The launch pad was not only pulverized, but debris and other factors appear to have taken out a few engines right on the launch pad.

RE: SpaceX foundation slab pulverised

I am trying to understand the dimensional scale of the structure in the photo posted above. Is that a one-story building next to the pylon structure on the right side of the photo and is that a stairway with approximately 3 stories visible inside the pylon structure on the left side of the photo? That's what it looks like to me, and if so, then the scale of that concrete grade beam that got obliterated is quite massive, maybe something like 10 feet thick/deep. Am I seeing that correctly?

RE: SpaceX foundation slab pulverised

I couldn't easily find a reliable looking source for the dimensions. That certainly does look like a permanent access stair on the left. I count 4 semi-enclosed levels, and 2 open levels below the ring structure. I roughly estimate about 3m / 10ft per level, so maybe around 18m / 60ft from ground to the underside of the ring. That's a very rough guesstimate. Possibly as much as about 100ft to the top of the ring; the levels in the stair look quite tall, so maybe more than 10ft.

RE: SpaceX foundation slab pulverised

2
Looks like the base is ~75' tall (ignoring any sort of errors from this perspective). Starship including booster is 394' tall and 29.5' wide.

RE: SpaceX foundation slab pulverised

Some details are coming out. Apparently 3 engines failed to reach full thrust and were shut down on the pad. This loss of thrust ~9% contributed to the rocket's long delay to leave the pad which certainly contributed to the failure of the Fondag (about 8 seconds instead of 2.5 seconds). SpaceX has proposed the possibility that the downward thrust was sufficient to force the Fondag downward by compacting the sandy material below which contributed to the total failure of the blast pad. Supposing both are true, then the absence of either occurrence would certainly have had less consequence.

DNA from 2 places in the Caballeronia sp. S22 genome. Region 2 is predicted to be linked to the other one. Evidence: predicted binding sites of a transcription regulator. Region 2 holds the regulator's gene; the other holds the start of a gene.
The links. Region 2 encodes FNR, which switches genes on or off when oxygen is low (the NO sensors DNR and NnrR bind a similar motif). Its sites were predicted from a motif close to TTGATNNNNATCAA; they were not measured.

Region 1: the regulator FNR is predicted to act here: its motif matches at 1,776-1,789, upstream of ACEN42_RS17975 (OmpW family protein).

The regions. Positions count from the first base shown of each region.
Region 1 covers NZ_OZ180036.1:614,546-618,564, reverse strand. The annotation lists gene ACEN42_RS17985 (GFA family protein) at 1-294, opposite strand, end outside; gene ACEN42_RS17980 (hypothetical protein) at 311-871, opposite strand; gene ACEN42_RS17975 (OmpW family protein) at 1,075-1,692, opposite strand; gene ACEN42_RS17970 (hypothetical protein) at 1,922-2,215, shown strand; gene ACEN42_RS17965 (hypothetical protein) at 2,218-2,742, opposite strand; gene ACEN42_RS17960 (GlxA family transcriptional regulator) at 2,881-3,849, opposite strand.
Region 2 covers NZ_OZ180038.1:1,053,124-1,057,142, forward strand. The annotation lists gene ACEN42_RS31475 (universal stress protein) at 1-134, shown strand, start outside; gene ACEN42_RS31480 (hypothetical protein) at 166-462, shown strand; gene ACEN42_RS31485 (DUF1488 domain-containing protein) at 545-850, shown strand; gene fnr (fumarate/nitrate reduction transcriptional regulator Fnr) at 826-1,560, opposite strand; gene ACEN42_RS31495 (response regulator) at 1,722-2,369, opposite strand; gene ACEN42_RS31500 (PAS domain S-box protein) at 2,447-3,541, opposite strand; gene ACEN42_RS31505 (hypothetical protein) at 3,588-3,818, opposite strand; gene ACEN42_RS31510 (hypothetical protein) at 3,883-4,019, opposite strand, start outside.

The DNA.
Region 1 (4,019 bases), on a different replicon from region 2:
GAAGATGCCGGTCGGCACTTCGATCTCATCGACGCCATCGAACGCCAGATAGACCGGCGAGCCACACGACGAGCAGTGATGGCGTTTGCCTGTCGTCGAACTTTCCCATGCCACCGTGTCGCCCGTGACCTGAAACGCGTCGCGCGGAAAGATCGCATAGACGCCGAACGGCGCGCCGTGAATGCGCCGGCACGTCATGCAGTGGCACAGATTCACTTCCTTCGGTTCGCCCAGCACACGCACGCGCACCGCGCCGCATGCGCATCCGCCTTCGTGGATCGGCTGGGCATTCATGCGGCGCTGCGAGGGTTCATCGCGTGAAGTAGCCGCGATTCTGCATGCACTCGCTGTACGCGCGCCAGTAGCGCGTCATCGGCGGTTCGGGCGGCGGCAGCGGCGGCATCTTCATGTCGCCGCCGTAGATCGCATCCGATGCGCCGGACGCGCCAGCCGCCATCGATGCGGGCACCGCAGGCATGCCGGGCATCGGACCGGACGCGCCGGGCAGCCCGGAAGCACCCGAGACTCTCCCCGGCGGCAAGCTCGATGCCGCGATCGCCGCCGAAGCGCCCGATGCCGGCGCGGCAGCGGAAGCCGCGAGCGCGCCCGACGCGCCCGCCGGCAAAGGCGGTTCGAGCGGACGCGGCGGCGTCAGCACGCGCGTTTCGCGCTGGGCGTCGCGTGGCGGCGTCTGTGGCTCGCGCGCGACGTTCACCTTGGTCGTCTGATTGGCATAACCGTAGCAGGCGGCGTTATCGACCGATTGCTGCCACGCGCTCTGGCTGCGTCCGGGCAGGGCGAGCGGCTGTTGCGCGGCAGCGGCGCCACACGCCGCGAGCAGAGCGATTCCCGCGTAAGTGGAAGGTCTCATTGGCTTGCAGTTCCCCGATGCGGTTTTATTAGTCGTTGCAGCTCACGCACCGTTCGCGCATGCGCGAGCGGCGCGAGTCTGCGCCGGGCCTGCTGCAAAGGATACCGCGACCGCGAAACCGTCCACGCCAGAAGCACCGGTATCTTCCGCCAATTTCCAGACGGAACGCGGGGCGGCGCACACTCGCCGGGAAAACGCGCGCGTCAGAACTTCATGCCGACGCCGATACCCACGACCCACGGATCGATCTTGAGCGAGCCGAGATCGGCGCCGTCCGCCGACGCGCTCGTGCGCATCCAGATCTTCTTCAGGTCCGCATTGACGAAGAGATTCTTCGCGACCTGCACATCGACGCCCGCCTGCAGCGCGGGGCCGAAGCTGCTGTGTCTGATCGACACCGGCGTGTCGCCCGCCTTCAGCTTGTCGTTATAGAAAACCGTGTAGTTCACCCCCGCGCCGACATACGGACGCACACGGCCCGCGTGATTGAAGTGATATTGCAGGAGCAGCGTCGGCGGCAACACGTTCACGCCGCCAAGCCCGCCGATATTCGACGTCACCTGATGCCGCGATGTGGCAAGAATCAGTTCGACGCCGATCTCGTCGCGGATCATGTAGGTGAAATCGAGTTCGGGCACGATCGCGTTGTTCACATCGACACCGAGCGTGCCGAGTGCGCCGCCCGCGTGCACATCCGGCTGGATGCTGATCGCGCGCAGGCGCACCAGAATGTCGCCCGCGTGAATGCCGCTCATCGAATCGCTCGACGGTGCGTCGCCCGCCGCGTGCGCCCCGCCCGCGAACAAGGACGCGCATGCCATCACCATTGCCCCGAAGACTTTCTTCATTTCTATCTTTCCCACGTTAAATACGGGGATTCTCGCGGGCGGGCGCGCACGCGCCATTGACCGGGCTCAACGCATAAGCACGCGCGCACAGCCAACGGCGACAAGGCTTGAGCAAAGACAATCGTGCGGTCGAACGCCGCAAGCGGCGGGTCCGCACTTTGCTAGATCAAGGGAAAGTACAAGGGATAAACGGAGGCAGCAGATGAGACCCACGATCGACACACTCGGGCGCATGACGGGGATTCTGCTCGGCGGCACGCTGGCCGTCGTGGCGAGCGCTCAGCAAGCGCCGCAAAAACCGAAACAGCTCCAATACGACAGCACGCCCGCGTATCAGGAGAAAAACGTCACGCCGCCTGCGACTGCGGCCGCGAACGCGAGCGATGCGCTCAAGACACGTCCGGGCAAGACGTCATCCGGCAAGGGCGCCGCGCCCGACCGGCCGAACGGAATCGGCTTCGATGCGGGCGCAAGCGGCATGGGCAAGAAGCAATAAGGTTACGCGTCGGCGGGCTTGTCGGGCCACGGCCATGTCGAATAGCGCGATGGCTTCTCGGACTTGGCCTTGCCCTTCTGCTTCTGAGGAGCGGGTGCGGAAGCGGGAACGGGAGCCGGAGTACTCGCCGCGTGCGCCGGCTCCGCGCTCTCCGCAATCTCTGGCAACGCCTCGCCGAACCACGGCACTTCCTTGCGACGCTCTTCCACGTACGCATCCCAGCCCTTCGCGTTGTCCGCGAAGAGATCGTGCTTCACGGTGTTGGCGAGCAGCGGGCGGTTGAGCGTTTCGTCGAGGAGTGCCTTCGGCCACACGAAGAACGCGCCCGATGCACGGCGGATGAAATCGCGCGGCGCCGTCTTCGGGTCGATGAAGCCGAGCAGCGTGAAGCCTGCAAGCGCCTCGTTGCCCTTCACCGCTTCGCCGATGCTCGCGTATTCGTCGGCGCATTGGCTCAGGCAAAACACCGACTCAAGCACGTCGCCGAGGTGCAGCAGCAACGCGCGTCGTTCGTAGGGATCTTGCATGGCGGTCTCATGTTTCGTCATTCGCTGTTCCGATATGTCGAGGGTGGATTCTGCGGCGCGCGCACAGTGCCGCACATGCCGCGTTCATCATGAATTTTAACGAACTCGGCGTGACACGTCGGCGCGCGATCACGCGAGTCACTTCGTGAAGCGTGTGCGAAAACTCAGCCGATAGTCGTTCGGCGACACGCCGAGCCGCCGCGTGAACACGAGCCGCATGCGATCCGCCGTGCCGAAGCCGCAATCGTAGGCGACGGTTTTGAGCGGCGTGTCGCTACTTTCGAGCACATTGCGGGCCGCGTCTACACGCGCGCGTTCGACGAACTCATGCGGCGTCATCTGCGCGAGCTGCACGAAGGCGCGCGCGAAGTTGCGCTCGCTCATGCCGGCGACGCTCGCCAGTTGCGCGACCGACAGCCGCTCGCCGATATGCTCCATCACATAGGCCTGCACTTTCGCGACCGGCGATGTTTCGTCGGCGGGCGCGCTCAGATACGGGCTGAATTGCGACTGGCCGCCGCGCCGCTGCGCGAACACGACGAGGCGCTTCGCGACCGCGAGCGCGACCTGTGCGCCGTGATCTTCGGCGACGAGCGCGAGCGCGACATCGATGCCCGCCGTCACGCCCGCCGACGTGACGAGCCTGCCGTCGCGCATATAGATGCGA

Brad Waybright

The more you know, the more you know you don't know.

RE: SpaceX foundation slab pulverised

Quote (thebard3)

SpaceX has proposed the possibility that the downward thrust was sufficient to force the Fondag downward by compacting the sandy material below which contributed to the total failure of the blast pad.

That's a pretty interesting take. It would be like an absolutely massive vibratory compactor affecting the soil/sand. Certainly these effects would fall well outside the realm of normal geotechnical engineering scope - i.e., extreme dynamic loading from the largest rocket ever (unless NASA got really into the weeds during the Apollo program, which seems reasonable).

Fortunately it looks like the actual foundation of the launch stand is supported by some gargantuan piles. I'd eyeball those at ~8-10ft diameter? (I had to make another crappy bluebeam markup...)

Here are some cool pics of the construction from this youtube video: